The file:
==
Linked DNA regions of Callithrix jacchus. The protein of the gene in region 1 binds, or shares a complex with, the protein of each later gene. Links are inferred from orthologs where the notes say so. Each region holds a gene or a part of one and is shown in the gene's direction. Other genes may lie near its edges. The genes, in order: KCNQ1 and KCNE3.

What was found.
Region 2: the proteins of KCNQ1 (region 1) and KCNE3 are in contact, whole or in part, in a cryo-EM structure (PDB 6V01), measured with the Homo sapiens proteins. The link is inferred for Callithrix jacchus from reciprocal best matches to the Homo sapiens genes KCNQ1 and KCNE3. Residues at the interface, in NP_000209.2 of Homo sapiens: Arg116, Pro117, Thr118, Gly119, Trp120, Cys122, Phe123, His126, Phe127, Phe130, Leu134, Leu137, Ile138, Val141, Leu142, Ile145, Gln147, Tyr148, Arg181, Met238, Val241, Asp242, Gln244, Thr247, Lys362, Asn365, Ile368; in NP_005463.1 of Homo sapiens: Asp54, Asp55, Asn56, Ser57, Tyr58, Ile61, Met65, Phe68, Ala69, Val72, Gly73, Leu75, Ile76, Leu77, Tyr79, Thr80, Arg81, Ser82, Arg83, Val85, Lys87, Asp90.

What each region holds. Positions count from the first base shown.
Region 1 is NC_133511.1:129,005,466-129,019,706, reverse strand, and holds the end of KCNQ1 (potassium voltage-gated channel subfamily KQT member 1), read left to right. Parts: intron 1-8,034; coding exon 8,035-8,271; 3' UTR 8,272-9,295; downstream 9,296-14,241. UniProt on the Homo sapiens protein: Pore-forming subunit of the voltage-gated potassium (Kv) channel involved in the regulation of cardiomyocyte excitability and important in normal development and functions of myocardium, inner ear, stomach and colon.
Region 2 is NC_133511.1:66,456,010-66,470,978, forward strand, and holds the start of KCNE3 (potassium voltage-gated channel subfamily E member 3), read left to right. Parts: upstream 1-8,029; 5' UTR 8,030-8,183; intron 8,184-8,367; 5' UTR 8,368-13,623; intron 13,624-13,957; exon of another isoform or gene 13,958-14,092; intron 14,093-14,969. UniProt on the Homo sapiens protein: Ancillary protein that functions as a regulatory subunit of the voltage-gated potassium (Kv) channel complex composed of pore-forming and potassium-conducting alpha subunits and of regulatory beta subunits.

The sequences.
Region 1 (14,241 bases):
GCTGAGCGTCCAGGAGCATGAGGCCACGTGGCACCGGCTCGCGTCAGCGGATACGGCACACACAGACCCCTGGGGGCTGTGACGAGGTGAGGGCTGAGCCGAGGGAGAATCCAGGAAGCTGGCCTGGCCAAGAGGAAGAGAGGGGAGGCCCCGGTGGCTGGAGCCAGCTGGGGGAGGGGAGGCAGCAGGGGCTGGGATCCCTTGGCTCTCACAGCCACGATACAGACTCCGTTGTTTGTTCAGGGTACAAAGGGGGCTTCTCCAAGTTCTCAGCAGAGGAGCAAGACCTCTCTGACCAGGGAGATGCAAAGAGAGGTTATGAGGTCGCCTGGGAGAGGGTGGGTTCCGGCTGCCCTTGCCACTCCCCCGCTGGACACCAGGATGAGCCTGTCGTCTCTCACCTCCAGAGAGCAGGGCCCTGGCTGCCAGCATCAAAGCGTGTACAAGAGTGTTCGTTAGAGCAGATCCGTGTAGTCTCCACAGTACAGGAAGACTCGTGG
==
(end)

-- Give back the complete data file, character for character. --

Linked DNA regions of Callithrix jacchus. The protein of the gene in region 1 binds, or shares a complex with, the protein of each later gene. Links are inferred from orthologs where the notes say so. Each region holds a gene or a part of one and is shown in the gene's direction. Other genes may lie near its edges. The genes, in order: KCNQ1 and KCNE3.

What was found.
Region 2: the proteins of KCNQ1 (region 1) and KCNE3 are in contact, whole or in part, in a cryo-EM structure (PDB 6V01), measured with the Homo sapiens proteins. The link is inferred for Callithrix jacchus from reciprocal best matches to the Homo sapiens genes KCNQ1 and KCNE3. Residues at the interface, in NP_000209.2 of Homo sapiens: Arg116, Pro117, Thr118, Gly119, Trp120, Cys122, Phe123, His126, Phe127, Phe130, Leu134, Leu137, Ile138, Val141, Leu142, Ile145, Gln147, Tyr148, Arg181, Met238, Val241, Asp242, Gln244, Thr247, Lys362, Asn365, Ile368; in NP_005463.1 of Homo sapiens: Asp54, Asp55, Asn56, Ser57, Tyr58, Ile61, Met65, Phe68, Ala69, Val72, Gly73, Leu75, Ile76, Leu77, Tyr79, Thr80, Arg81, Ser82, Arg83, Val85, Lys87, Asp90.

What each region holds. Positions count from the first base shown.
Region 1 is NC_133511.1:129,005,466-129,019,706, reverse strand, and holds the end of KCNQ1 (potassium voltage-gated channel subfamily KQT member 1), read left to right. Parts: intron 1-8,034; coding exon 8,035-8,271; 3' UTR 8,272-9,295; downstream 9,296-14,241. UniProt on the Homo sapiens protein: Pore-forming subunit of the voltage-gated potassium (Kv) channel involved in the regulation of cardiomyocyte excitability and important in normal development and functions of myocardium, inner ear, stomach and colon.
Region 2 is NC_133511.1:66,456,010-66,470,978, forward strand, and holds the start of KCNE3 (potassium voltage-gated channel subfamily E member 3), read left to right. Parts: upstream 1-8,029; 5' UTR 8,030-8,183; intron 8,184-8,367; 5' UTR 8,368-13,623; intron 13,624-13,957; exon of another isoform or gene 13,958-14,092; intron 14,093-14,969. UniProt on the Homo sapiens protein: Ancillary protein that functions as a regulatory subunit of the voltage-gated potassium (Kv) channel complex composed of pore-forming and potassium-conducting alpha subunits and of regulatory beta subunits.

The sequences.
Region 1 (14,241 bases):
GCTGAGCGTCCAGGAGCATGAGGCCACGTGGCACCGGCTCGCGTCAGCGGATACGGCACACACAGACCCCTGGGGGCTGTGACGAGGTGAGGGCTGAGCCGAGGGAGAATCCAGGAAGCTGGCCTGGCCAAGAGGAAGAGAGGGGAGGCCCCGGTGGCTGGAGCCAGCTGGGGGAGGGGAGGCAGCAGGGGCTGGGATCCCTTGGCTCTCACAGCCACGATACAGACTCCGTTGTTTGTTCAGGGTACAAAGGGGGCTTCTCCAAGTTCTCAGCAGAGGAGCAAGACCTCTCTGACCAGGGAGATGCAAAGAGAGGTTATGAGGTCGCCTGGGAGAGGGTGGGTTCCGGCTGCCCTTGCCACTCCCCCGCTGGACACCAGGATGAGCCTGTCGTCTCTCACCTCCAGAGAGCAGGGCCCTGGCTGCCAGCATCAAAGCGTGTACAAGAGTGTTCGTTAGAGCAGATCCGTGTAGTCTCCACAGTACAGGAAGACTCGTGG